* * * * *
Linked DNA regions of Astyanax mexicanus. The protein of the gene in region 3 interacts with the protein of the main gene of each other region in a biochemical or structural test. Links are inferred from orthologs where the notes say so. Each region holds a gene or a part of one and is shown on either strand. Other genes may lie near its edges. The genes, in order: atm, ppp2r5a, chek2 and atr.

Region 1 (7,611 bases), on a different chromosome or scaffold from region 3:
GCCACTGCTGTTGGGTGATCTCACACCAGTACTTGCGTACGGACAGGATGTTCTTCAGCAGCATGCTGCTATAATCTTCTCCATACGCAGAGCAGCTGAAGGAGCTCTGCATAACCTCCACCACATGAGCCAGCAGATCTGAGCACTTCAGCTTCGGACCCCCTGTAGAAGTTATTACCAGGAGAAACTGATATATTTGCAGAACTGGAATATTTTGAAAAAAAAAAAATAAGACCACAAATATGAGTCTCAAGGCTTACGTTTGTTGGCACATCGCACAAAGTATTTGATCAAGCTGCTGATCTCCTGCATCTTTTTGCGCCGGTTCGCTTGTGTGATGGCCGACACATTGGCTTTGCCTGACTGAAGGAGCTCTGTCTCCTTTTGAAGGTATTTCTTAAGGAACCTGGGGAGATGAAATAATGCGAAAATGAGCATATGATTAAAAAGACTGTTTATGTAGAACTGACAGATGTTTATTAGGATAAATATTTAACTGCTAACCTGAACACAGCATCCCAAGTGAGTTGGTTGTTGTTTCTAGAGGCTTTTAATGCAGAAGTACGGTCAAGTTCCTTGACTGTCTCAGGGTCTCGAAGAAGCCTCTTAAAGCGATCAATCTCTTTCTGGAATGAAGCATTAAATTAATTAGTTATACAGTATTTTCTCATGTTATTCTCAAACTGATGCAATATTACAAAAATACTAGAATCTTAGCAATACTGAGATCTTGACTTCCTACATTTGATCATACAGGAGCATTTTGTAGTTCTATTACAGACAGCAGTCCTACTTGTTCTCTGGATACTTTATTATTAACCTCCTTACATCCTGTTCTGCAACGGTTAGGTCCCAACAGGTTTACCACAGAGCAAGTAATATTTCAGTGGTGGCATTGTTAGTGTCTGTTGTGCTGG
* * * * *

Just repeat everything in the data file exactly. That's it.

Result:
Linked DNA regions of Astyanax mexicanus. The protein of the gene in region 3 interacts with the protein of the main gene of each other region in a biochemical or structural test. Links are inferred from orthologs where the notes say so. Each region holds a gene or a part of one and is shown on either strand. Other genes may lie near its edges. The genes, in order: atm, ppp2r5a, chek2 and atr.

Region 1 (7,611 bases), on a different chromosome or scaffold from region 3:
GCCACTGCTGTTGGGTGATCTCACACCAGTACTTGCGTACGGACAGGATGTTCTTCAGCAGCATGCTGCTATAATCTTCTCCATACGCAGAGCAGCTGAAGGAGCTCTGCATAACCTCCACCACATGAGCCAGCAGATCTGAGCACTTCAGCTTCGGACCCCCTGTAGAAGTTATTACCAGGAGAAACTGATATATTTGCAGAACTGGAATATTTTGAAAAAAAAAAAATAAGACCACAAATATGAGTCTCAAGGCTTACGTTTGTTGGCACATCGCACAAAGTATTTGATCAAGCTGCTGATCTCCTGCATCTTTTTGCGCCGGTTCGCTTGTGTGATGGCCGACACATTGGCTTTGCCTGACTGAAGGAGCTCTGTCTCCTTTTGAAGGTATTTCTTAAGGAACCTGGGGAGATGAAATAATGCGAAAATGAGCATATGATTAAAAAGACTGTTTATGTAGAACTGACAGATGTTTATTAGGATAAATATTTAACTGCTAACCTGAACACAGCATCCCAAGTGAGTTGGTTGTTGTTTCTAGAGGCTTTTAATGCAGAAGTACGGTCAAGTTCCTTGACTGTCTCAGGGTCTCGAAGAAGCCTCTTAAAGCGATCAATCTCTTTCTGGAATGAAGCATTAAATTAATTAGTTATACAGTATTTTCTCATGTTATTCTCAAACTGATGCAATATTACAAAAATACTAGAATCTTAGCAATACTGAGATCTTGACTTCCTACATTTGATCATACAGGAGCATTTTGTAGTTCTATTACAGACAGCAGTCCTACTTGTTCTCTGGATACTTTATTATTAACCTCCTTACATCCTGTTCTGCAACGGTTAGGTCCCAACAGGTTTACCACAGAGCAAGTAATATTTCAGTGGTGGCATTGTTAGTGTCTGTTGTGCTGG